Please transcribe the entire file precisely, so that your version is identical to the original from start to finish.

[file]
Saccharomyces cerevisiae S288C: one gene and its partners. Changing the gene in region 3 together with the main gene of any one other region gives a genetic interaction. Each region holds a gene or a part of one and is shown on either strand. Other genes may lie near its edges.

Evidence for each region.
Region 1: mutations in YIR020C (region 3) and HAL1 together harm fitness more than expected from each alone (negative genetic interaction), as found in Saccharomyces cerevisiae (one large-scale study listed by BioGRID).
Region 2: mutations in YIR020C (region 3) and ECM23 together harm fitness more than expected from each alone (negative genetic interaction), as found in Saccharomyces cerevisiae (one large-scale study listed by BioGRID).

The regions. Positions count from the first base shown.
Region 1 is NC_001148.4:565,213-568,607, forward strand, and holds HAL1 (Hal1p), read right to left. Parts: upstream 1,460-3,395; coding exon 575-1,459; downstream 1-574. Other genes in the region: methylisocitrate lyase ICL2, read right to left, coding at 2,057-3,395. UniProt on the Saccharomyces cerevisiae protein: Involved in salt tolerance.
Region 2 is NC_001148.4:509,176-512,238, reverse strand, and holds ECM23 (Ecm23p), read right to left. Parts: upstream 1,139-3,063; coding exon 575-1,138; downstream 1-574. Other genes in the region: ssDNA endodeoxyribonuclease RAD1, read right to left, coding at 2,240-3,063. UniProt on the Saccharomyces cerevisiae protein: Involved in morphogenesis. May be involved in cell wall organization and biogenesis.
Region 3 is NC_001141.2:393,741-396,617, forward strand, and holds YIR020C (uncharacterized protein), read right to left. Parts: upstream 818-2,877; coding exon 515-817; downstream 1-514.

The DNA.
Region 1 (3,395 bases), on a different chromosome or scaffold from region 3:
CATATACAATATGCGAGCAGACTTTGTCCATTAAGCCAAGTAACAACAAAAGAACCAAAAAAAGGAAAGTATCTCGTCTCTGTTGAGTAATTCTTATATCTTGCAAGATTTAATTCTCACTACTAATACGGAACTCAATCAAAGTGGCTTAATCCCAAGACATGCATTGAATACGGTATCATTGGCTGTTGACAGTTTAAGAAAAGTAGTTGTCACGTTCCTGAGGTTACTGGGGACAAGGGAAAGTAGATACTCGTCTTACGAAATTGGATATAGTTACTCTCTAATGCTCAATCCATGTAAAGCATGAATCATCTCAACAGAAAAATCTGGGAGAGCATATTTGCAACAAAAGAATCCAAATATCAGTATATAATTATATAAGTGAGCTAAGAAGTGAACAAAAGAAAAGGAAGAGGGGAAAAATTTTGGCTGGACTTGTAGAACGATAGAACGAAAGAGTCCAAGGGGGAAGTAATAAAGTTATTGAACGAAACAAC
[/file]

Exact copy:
Saccharomyces cerevisiae S288C: one gene and its partners. Changing the gene in region 3 together with the main gene of any one other region gives a genetic interaction. Each region holds a gene or a part of one and is shown on either strand. Other genes may lie near its edges.

Evidence for each region.
Region 1: mutations in YIR020C (region 3) and HAL1 together harm fitness more than expected from each alone (negative genetic interaction), as found in Saccharomyces cerevisiae (one large-scale study listed by BioGRID).
Region 2: mutations in YIR020C (region 3) and ECM23 together harm fitness more than expected from each alone (negative genetic interaction), as found in Saccharomyces cerevisiae (one large-scale study listed by BioGRID).

The regions. Positions count from the first base shown.
Region 1 is NC_001148.4:565,213-568,607, forward strand, and holds HAL1 (Hal1p), read right to left. Parts: upstream 1,460-3,395; coding exon 575-1,459; downstream 1-574. Other genes in the region: methylisocitrate lyase ICL2, read right to left, coding at 2,057-3,395. UniProt on the Saccharomyces cerevisiae protein: Involved in salt tolerance.
Region 2 is NC_001148.4:509,176-512,238, reverse strand, and holds ECM23 (Ecm23p), read right to left. Parts: upstream 1,139-3,063; coding exon 575-1,138; downstream 1-574. Other genes in the region: ssDNA endodeoxyribonuclease RAD1, read right to left, coding at 2,240-3,063. UniProt on the Saccharomyces cerevisiae protein: Involved in morphogenesis. May be involved in cell wall organization and biogenesis.
Region 3 is NC_001141.2:393,741-396,617, forward strand, and holds YIR020C (uncharacterized protein), read right to left. Parts: upstream 818-2,877; coding exon 515-817; downstream 1-514.

The DNA.
Region 1 (3,395 bases), on a different chromosome or scaffold from region 3:
CATATACAATATGCGAGCAGACTTTGTCCATTAAGCCAAGTAACAACAAAAGAACCAAAAAAAGGAAAGTATCTCGTCTCTGTTGAGTAATTCTTATATCTTGCAAGATTTAATTCTCACTACTAATACGGAACTCAATCAAAGTGGCTTAATCCCAAGACATGCATTGAATACGGTATCATTGGCTGTTGACAGTTTAAGAAAAGTAGTTGTCACGTTCCTGAGGTTACTGGGGACAAGGGAAAGTAGATACTCGTCTTACGAAATTGGATATAGTTACTCTCTAATGCTCAATCCATGTAAAGCATGAATCATCTCAACAGAAAAATCTGGGAGAGCATATTTGCAACAAAAGAATCCAAATATCAGTATATAATTATATAAGTGAGCTAAGAAGTGAACAAAAGAAAAGGAAGAGGGGAAAAATTTTGGCTGGACTTGTAGAACGATAGAACGAAAGAGTCCAAGGGGGAAGTAATAAAGTTATTGAACGAAACAAC